Bellarmine Hall. Barone Campus Center. Leslie C. Quick Jr. Center.
Soon, the Fairfield University Early Learning Center, an on-campus day care facility, will be added to the list of buildings on Fairfield’s campus.
In an effort to build a greater community and aid the critical need for an increase in early childhood educators around Connecticut, the University submitted a permit to the Fairfield Town Planning and Zoning Commission on Jan. 2. If approved, this would allow an early learning center to be built next to the PepsiCo Theater.
The center will be available for faculty, staff and students, and will follow predetermined state regulations, offering care for up to 36 children under specific state licensing.
“As a mom, it would be nice to have my son really close by,” said Rachel Brown, who works in the office of foundation relations.
Brown, who plans to enroll her son in the program, said she is excited about the extra time she will be able to spend with her son on the ride to campus.
“As a parent, and certainly a first-time parent adjusting to being a working mom, it is nice and comforting to have the day care nearby,” said Melissa Quan, a member of the planning committee who works in the office of service-learning.
Quan said she sees the facility as a gesture of support for the University’s staff and their family life.
“It will create a greater sense of community on campus,” she said.
The University’s Graduate School of Education and Allied Professions (GSEAP) will incorporate the facility into its curriculum, and undergraduate classes will incorporate material related to early childhood development.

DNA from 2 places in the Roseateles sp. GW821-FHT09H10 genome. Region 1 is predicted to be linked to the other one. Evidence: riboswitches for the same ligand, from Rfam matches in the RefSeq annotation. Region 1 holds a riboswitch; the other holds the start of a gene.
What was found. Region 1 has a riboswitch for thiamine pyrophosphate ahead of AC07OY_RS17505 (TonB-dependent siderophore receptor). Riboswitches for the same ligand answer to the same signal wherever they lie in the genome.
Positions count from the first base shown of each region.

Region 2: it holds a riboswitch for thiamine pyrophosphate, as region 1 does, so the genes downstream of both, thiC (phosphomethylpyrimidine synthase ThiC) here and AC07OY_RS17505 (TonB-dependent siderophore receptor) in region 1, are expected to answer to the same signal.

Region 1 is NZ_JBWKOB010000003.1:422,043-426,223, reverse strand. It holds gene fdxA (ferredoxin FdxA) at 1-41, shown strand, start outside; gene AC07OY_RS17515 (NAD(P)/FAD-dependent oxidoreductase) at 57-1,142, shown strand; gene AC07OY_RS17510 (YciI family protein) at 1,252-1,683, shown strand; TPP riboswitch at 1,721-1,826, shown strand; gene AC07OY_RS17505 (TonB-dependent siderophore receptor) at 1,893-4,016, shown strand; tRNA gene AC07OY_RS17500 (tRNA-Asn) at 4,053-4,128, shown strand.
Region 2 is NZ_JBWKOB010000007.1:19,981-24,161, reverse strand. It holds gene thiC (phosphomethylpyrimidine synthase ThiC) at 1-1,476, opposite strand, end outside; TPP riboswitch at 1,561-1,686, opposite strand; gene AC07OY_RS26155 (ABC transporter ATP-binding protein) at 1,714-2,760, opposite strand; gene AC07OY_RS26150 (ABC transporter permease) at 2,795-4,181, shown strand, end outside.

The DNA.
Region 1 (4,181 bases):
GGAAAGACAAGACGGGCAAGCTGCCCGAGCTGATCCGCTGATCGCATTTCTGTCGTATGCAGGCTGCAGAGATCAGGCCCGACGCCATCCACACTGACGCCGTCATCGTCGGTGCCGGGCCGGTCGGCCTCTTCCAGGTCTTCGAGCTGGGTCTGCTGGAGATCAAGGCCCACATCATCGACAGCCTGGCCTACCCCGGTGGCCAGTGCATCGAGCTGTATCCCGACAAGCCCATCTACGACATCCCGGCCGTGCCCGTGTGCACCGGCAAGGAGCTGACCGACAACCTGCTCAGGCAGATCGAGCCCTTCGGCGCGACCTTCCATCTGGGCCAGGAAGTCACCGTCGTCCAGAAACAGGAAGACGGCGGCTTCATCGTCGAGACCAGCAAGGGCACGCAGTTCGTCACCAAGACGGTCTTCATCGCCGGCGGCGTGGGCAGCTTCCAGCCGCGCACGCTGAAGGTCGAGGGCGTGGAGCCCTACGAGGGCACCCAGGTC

Classes will observe and conduct interviews, as well as perform other tasks that will “enrich our curriculum,” according to Dean of the GSEAP Susan Franzosa.
“There are all sorts of possibilities,” she said.
The proposed early learning center is an important facility for an institution of Fairfield’s size to have, according to Senior Vice President William Weitzer.
The facility will aid the University in supporting and retaining faculty and staff.
Talk of an on-campus day care facility began during the 2002-2003 academic year, when new parents on campus, including Dina Franceschi, associate professor of economics, began discussing the difficulties of being a working parent.
As housing rates around Fairfield County have increased, more faculty and staff have moved to surrounding areas. The opportunity to have their children looked after at a facility on campus will build connection and unity, said Franceschi, whose children are now too old to participate in the program.
The 2,957 square-foot, one-story building will be designed to architecturally blend in with the neighborhood and campus. It will be entirely funded by the University, while additional costs will be covered by enrollment fees, causing no tuition increase for students.
Weitzer, who worked at two other collegiate establishments prior to coming to Fairfield more than one year ago, said he has seen such facilities work and positively enhance curriculum.
The GSEAP hopes to make an announcement soon regarding a new faculty member who will serve as an early childhood and educational advisor, according to Franzosa.
Announcements regarding an anticipated opening date, as well as scheduling and available job openings, will be made at an informational meeting by mid-March.
“The center will have a significant impact on educational programs and strengthen our curriculum,” said Franzosa.
While the University of Connecticut -Stamford has small, similar programs, according to Franzosa, there’s a real need for an increase in educators around the state, especially in the area around Fairfield.
The University has faculty members that have studied early childhood development, but it has not yet been offered as a course.